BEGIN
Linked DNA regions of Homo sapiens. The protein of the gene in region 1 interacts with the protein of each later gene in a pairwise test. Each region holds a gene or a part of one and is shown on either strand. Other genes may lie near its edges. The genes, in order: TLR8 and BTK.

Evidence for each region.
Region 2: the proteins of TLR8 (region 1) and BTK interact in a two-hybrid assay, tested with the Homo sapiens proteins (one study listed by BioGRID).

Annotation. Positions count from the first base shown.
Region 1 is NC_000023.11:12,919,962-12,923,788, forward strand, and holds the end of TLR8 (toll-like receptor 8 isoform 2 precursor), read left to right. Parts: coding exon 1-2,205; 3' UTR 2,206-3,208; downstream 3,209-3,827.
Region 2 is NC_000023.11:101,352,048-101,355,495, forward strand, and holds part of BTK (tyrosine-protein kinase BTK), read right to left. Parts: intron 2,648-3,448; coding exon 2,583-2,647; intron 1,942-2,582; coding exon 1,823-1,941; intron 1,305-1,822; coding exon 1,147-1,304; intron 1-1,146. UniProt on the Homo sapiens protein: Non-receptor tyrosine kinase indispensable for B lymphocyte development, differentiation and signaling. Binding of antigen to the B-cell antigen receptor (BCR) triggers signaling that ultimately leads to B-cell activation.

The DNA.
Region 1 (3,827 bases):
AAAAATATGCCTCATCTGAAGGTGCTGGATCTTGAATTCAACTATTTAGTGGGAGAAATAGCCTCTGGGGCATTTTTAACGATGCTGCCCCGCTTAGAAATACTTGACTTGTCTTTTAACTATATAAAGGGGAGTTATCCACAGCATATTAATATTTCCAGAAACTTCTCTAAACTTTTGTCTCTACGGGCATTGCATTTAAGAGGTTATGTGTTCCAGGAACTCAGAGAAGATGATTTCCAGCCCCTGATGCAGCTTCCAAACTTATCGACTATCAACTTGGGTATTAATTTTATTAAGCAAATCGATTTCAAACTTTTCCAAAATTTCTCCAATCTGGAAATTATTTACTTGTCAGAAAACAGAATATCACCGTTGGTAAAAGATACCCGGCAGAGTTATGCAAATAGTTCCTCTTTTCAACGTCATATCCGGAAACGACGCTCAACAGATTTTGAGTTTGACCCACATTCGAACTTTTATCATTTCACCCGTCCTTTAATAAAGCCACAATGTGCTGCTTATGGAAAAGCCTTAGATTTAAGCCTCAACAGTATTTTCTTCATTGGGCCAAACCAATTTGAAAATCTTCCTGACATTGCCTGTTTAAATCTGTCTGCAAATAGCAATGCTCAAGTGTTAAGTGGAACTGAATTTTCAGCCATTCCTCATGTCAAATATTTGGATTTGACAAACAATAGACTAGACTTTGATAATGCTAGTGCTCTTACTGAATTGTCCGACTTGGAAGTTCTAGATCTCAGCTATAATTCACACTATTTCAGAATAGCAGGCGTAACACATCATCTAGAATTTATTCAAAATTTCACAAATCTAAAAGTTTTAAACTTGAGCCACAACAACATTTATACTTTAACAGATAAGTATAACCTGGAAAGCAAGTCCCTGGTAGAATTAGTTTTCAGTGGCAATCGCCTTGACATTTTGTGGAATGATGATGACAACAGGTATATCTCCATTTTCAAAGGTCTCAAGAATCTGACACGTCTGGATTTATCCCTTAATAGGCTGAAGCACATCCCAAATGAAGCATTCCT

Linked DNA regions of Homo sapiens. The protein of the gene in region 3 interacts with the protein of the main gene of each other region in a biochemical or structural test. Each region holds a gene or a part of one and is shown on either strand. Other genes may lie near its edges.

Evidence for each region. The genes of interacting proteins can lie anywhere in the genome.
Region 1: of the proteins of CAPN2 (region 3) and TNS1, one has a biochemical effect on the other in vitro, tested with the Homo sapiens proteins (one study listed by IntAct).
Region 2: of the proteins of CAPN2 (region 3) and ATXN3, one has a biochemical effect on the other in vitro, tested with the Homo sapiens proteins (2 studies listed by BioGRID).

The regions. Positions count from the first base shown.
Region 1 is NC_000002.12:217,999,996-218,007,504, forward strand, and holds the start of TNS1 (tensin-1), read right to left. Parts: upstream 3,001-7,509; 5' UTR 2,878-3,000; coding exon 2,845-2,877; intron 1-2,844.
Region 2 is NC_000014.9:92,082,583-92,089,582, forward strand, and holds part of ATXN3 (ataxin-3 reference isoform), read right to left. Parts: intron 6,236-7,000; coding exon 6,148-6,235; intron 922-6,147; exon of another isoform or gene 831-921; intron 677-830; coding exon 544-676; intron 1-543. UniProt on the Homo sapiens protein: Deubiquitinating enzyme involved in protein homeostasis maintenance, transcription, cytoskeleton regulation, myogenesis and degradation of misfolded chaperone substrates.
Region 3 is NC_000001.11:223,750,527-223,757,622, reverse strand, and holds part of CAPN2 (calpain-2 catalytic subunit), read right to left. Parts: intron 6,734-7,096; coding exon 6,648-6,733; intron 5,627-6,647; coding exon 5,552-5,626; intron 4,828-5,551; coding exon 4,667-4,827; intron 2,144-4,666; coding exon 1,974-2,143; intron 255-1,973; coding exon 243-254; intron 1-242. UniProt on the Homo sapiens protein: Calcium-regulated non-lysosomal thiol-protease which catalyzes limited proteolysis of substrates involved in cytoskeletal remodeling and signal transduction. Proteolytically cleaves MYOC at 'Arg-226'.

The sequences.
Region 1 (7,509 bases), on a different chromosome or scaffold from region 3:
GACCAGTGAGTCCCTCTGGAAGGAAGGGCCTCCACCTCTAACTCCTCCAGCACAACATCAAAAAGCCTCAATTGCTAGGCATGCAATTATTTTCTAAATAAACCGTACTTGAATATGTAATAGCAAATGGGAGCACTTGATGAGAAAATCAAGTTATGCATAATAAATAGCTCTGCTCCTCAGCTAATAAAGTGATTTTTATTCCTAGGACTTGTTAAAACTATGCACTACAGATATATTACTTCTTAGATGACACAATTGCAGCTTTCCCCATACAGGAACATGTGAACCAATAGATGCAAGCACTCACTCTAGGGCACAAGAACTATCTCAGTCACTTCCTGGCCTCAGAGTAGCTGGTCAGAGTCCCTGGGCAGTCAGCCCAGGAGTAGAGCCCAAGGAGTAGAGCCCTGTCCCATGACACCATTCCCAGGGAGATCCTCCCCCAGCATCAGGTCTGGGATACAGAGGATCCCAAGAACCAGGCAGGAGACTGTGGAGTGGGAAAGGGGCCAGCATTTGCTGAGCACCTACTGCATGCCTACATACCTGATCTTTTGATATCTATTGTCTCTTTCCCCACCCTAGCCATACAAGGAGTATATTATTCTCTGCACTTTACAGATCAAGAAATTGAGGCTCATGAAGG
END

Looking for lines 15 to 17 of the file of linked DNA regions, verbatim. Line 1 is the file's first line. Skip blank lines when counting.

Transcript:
Region 1 is NC_000002.12:217,999,996-218,007,504, forward strand, and holds the start of TNS1 (tensin-1), read right to left. Parts: upstream 3,001-7,509; 5' UTR 2,878-3,000; coding exon 2,845-2,877; intron 1-2,844.
Region 2 is NC_000014.9:92,082,583-92,089,582, forward strand, and holds part of ATXN3 (ataxin-3 reference isoform), read right to left. Parts: intron 6,236-7,000; coding exon 6,148-6,235; intron 922-6,147; exon of another isoform or gene 831-921; intron 677-830; coding exon 544-676; intron 1-543. UniProt on the Homo sapiens protein: Deubiquitinating enzyme involved in protein homeostasis maintenance, transcription, cytoskeleton regulation, myogenesis and degradation of misfolded chaperone substrates.
Region 3 is NC_000001.11:223,750,527-223,757,622, reverse strand, and holds part of CAPN2 (calpain-2 catalytic subunit), read right to left. Parts: intron 6,734-7,096; coding exon 6,648-6,733; intron 5,627-6,647; coding exon 5,552-5,626; intron 4,828-5,551; coding exon 4,667-4,827; intron 2,144-4,666; coding exon 1,974-2,143; intron 255-1,973; coding exon 243-254; intron 1-242. UniProt on the Homo sapiens protein: Calcium-regulated non-lysosomal thiol-protease which catalyzes limited proteolysis of substrates involved in cytoskeletal remodeling and signal transduction. Proteolytically cleaves MYOC at 'Arg-226'.